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    Emily Dickinson, posted by Daniel

David Baxter

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Sep 24, 2013 Psychologist Elizabeth Loftus studies memories. More precisely, she studies false memories, when people either remember things that didn't happen or remember them differently from the way they really were. It's more common than you might think, and Loftus shares some startling stories and statistics, and raises some important ethical questions we should all remember to consider.


Elizabeth Loftus altered the course of legal history by revealing that memory is not only unreliable, but also mutable. Since the 1970s, Loftus has created an impressive body of scholarly work and has appeared as an expert witness in hundreds of courtrooms, bolstering the cases of defendants facing criminal charges based on eyewitness testimony, and debunking “recovered memory” theories popular at the time, as in her book The Myth of Repressed Memory: False Memories and Allegations of Sexual Abuse (with Katherine Ketcham).

Since then, Loftus has dedicated herself to discovering how false memories can affect our daily lives, leading her to surprising therapeutic applications for memory modification — including controlling obesity by implanting patients with preferences for healthy foods.”
 

Daniel

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When an event is recalled a number of times in succession, the details tend to become more consistent with one’s belief about the event...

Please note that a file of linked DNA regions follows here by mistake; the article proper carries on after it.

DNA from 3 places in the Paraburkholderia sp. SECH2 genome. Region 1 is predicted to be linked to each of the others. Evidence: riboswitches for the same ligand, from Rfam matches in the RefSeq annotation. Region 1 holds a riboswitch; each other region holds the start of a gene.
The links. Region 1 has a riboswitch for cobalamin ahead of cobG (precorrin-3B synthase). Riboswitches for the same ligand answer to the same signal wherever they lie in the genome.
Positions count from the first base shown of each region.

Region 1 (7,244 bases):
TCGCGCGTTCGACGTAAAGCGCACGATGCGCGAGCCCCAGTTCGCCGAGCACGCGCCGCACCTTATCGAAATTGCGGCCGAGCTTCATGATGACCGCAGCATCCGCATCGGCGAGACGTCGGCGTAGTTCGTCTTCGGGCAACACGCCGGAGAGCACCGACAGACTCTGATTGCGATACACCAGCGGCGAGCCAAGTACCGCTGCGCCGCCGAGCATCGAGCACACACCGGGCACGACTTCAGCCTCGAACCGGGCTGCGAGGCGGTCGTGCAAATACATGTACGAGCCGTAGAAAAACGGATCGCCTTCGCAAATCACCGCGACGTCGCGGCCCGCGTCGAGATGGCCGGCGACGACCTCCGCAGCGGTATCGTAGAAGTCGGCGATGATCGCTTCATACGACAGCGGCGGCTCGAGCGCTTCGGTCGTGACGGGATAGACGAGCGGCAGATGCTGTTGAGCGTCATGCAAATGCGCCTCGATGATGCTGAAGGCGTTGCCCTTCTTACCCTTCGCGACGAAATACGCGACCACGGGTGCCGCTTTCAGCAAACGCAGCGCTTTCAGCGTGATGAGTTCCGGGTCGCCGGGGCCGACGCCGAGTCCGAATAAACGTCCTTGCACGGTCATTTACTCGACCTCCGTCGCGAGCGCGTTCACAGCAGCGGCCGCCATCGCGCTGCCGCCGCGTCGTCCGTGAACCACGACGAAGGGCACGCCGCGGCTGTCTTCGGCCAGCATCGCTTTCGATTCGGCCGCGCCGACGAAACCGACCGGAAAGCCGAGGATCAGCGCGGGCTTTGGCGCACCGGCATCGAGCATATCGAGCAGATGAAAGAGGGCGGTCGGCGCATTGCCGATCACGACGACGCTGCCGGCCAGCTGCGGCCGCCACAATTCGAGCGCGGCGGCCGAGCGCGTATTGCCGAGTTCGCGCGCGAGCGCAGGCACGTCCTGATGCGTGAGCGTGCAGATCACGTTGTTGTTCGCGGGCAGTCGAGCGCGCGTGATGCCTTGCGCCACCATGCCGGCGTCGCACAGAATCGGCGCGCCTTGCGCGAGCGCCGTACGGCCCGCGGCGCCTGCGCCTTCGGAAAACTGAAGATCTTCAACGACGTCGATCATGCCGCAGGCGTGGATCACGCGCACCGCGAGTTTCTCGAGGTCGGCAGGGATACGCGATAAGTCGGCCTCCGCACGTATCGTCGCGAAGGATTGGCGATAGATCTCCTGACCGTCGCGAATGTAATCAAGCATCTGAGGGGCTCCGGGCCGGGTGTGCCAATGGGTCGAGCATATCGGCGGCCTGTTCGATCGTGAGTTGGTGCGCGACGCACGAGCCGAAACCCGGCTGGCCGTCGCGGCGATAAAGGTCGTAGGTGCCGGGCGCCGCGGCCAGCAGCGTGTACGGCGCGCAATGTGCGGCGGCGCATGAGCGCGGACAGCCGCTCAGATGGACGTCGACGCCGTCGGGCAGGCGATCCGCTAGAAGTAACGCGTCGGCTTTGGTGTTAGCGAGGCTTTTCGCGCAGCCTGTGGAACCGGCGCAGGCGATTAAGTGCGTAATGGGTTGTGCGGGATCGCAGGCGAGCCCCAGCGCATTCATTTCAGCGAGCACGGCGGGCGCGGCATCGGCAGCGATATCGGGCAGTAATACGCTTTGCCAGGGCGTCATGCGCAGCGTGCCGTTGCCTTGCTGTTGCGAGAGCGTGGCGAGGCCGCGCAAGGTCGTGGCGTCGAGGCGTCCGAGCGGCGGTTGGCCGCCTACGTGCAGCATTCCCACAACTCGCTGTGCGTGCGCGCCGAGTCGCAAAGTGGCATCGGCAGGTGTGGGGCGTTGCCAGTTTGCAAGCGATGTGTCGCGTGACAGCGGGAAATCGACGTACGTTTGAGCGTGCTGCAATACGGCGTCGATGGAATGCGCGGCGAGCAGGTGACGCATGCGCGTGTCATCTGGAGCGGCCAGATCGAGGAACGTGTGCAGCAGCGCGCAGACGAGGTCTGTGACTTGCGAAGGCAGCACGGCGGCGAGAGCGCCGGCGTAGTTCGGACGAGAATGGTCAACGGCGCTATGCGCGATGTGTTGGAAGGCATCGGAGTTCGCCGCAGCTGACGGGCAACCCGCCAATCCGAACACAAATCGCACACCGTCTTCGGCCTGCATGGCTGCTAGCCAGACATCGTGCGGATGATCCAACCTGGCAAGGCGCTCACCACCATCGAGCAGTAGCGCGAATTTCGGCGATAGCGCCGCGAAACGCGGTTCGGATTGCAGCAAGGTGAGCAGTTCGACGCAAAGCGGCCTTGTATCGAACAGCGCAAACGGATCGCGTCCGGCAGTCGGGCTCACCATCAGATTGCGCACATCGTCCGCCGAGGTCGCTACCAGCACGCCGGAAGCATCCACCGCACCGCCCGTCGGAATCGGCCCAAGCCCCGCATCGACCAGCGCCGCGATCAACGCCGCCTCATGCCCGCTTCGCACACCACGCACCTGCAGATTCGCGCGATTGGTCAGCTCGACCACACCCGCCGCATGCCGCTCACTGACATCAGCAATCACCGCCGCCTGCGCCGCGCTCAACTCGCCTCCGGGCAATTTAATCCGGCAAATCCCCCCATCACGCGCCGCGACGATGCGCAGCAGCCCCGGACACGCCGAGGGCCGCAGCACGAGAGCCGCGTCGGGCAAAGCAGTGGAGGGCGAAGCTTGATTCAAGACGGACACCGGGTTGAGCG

Research has demonstrated that something imagined in the context of a particular memory is sometimes later “remembered” as having actually happened. As result of this imagination inflation, the “memory” may carry with it all the corresponding emotional and physical reactions that would occur were the memory accurate.
 
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Daniel

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"By raising participants' awareness of the possibility of false memories, urging them to critically reflect on their recollections and strengthening their trust in their own perspective, we were able to significantly reduce their false memories. Moreover, and importantly, this did not affect their ability to remember true events."
 

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